Imagine that you’ve agreed to take part in a psychology experiment. A distinguished looking man in a white coat leads you into a room and gets you to sit in front of a piece of equipment with a series of switches on it and a microphone.
Your job is to read the series of questions over the microphone to a subject in another room. If they get a question wrong, you are to flick one of the switches which will administer a shock to them. Each time they get another question wrong you move on to another switch which administers an increasingly more intense shock.
You start the experiment. The test subject gets a few questions right, but eventually gets one wrong. You administer a small shock. The subject then progressively gets more questions wrong and you administer more and more intense shocks, with the subject reacting with louder and louder cries of pain.
You ask if you can stop but the scientist in the white coat tells you that it is vital to continue.
Would you still continue or stop?
What if the subject complains of pains in the chest?
What if the subject suddenly goes silent?
Most of us would probably say that we would stop, however this experiment, the Milgram experiment, has been repeated many times in different parts of the world, and fairly typically 70% of those participating will continue to administer shocks up until the highest voltage setting in spite of the pained cries of the subject or his sudden silence.
The Milgram experiment shows just how susceptible many of us are to being influenced by authority, in this case a man in a white coat. It also goes some way towards explaining how the most terrible atrocities can occur involving seemingly normal people. Consider the Jonestown massacre, the vilification and attempted extermination of Jews in Nazi Germany, the sustained abuse of children by priests, all of which, at least in part, occurred because of a deference to authority.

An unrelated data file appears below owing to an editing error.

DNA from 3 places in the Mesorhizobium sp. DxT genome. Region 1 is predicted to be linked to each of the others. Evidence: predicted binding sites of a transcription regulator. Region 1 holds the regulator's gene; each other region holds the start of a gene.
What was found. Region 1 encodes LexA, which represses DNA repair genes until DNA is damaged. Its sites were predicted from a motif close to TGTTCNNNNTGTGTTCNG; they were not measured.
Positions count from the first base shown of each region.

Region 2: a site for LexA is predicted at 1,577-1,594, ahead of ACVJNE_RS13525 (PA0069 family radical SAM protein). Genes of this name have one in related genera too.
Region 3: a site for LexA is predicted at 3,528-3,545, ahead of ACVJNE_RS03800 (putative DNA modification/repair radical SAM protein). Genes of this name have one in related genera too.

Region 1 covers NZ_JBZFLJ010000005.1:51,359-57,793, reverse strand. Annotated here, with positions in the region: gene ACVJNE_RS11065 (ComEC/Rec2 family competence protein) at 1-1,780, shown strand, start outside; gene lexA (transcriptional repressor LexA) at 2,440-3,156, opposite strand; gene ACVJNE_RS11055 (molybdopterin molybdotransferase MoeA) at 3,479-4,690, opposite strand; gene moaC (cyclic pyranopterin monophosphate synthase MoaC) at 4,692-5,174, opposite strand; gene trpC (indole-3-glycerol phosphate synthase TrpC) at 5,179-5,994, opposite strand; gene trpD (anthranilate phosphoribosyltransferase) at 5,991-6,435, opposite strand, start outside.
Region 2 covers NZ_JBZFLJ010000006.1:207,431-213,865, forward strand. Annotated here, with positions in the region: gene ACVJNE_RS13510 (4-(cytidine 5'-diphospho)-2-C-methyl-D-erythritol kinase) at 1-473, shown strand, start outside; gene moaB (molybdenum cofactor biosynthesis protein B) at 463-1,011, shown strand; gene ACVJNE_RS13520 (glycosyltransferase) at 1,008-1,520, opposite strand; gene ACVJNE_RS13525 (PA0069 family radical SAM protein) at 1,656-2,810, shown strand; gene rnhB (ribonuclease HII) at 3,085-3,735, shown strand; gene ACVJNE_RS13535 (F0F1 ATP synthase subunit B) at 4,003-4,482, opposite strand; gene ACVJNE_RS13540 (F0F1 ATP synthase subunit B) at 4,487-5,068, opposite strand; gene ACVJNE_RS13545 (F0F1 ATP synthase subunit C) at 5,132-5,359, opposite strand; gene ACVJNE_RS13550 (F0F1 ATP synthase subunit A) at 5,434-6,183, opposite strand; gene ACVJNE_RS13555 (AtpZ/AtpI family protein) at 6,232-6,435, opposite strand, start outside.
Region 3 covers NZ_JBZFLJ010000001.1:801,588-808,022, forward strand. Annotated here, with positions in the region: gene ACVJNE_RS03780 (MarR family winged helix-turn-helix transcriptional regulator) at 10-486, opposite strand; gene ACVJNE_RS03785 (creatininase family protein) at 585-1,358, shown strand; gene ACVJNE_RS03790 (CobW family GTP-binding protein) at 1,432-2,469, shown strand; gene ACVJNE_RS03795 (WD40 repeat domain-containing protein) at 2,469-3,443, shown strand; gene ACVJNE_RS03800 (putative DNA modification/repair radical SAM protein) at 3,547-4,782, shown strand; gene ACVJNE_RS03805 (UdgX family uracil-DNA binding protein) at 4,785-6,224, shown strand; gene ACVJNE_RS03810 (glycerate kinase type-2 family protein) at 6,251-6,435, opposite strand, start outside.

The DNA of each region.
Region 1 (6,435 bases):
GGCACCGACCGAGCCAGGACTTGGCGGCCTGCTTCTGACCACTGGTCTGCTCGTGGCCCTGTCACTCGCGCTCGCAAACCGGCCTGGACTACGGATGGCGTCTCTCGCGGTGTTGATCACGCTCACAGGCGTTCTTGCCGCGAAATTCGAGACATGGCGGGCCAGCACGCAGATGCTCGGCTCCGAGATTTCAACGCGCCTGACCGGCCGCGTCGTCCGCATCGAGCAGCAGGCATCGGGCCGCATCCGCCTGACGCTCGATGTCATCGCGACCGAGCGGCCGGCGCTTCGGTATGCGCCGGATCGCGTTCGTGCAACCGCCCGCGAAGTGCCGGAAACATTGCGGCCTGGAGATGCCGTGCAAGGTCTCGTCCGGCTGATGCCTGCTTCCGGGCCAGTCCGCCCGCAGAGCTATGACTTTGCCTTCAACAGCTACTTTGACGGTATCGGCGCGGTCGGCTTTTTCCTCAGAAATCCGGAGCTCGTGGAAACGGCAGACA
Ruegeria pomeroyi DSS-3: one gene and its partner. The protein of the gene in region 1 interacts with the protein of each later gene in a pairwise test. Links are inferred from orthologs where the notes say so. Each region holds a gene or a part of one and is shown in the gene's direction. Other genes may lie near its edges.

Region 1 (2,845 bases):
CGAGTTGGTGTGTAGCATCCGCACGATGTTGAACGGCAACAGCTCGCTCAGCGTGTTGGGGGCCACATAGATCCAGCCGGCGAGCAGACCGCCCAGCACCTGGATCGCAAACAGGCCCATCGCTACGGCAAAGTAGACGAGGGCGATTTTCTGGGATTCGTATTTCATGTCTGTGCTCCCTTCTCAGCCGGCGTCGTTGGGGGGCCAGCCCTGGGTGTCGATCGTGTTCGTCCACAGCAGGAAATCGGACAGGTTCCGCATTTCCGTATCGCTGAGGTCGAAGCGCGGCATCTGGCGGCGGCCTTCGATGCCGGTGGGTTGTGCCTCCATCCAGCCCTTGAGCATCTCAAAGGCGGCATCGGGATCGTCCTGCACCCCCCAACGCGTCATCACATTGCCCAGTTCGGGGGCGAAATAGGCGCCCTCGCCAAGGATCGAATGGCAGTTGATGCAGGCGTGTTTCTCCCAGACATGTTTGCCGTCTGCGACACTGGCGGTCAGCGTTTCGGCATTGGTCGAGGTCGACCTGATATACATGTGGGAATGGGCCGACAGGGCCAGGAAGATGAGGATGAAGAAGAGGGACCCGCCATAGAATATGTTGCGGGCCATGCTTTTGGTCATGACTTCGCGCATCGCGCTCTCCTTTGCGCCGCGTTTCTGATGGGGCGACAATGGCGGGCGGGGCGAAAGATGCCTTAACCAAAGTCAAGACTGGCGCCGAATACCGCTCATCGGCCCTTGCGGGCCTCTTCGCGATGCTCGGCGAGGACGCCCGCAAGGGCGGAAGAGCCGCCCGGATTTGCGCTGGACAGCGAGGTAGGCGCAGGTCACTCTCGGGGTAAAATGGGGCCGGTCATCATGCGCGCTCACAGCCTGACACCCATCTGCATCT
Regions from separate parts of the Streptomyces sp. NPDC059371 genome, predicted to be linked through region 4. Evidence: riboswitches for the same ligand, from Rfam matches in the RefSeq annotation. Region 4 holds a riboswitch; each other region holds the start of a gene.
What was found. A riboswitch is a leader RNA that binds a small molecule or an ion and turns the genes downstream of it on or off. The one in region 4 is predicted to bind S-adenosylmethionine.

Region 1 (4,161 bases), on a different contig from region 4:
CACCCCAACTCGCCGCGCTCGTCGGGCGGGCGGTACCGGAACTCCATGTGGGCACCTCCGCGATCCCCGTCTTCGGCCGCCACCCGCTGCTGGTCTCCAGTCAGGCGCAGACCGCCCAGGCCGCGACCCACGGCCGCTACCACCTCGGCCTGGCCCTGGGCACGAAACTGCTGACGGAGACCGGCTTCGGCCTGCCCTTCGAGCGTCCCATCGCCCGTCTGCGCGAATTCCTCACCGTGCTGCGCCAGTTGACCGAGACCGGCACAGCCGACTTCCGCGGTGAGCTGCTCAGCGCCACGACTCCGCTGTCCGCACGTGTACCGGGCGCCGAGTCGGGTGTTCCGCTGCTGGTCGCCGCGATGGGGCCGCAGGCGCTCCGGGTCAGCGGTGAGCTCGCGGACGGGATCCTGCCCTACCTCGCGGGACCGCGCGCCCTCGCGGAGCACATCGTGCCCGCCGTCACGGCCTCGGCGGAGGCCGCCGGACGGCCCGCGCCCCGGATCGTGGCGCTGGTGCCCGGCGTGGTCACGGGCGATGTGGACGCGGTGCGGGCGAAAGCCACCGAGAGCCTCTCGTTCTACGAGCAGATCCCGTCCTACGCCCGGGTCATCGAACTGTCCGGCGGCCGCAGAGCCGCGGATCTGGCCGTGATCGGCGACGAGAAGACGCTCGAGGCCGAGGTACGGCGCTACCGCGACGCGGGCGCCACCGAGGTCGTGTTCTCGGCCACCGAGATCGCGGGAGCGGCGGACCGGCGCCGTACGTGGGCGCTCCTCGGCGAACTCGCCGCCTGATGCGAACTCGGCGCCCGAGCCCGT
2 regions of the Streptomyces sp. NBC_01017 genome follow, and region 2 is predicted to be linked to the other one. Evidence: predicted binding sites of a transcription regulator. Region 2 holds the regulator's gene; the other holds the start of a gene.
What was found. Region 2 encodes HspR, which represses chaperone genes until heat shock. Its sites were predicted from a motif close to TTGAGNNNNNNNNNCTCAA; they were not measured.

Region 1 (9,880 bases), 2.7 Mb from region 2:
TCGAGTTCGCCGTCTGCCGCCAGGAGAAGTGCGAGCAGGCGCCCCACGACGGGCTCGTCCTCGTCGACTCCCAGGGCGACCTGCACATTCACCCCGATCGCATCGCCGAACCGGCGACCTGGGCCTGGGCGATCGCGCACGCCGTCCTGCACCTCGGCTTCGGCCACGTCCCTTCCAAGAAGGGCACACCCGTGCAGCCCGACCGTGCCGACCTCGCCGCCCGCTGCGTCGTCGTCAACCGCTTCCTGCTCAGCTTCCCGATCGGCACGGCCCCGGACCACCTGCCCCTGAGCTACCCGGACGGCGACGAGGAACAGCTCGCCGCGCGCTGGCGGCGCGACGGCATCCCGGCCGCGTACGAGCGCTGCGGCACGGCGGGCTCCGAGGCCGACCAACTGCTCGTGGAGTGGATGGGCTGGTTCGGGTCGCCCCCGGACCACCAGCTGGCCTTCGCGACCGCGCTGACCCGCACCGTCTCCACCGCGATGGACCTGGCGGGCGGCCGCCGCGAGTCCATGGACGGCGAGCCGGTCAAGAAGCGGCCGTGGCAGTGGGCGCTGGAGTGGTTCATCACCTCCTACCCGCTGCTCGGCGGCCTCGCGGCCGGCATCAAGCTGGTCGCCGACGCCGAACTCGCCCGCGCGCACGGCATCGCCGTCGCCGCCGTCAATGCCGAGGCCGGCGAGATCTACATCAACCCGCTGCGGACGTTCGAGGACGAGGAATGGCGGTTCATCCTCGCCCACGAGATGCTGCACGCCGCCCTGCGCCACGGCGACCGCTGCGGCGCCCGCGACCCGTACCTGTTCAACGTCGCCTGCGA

I call this one of the most profound experiments in psychology, because the moment I read about it, it convinced me of the need to always question any authority, particularly when what they were instructing me to do seemed wrong.
A fuller description of the Milgram experiment can be seen as part of the following episode of Curiosity – How Evil are You? which recently played on the Discovery channel.
A shorter but just as poignant example can be seen in this clip from the BBC
So how do we prevent such deference to authority? Apart from being aware of the human tendency to defer to authority, the last part of the video above reveals how the “heroic response” of one person can lead others to question authority (see the first video from 36.35 minutes onward).
One person can make a difference. A point definitely worth remembering.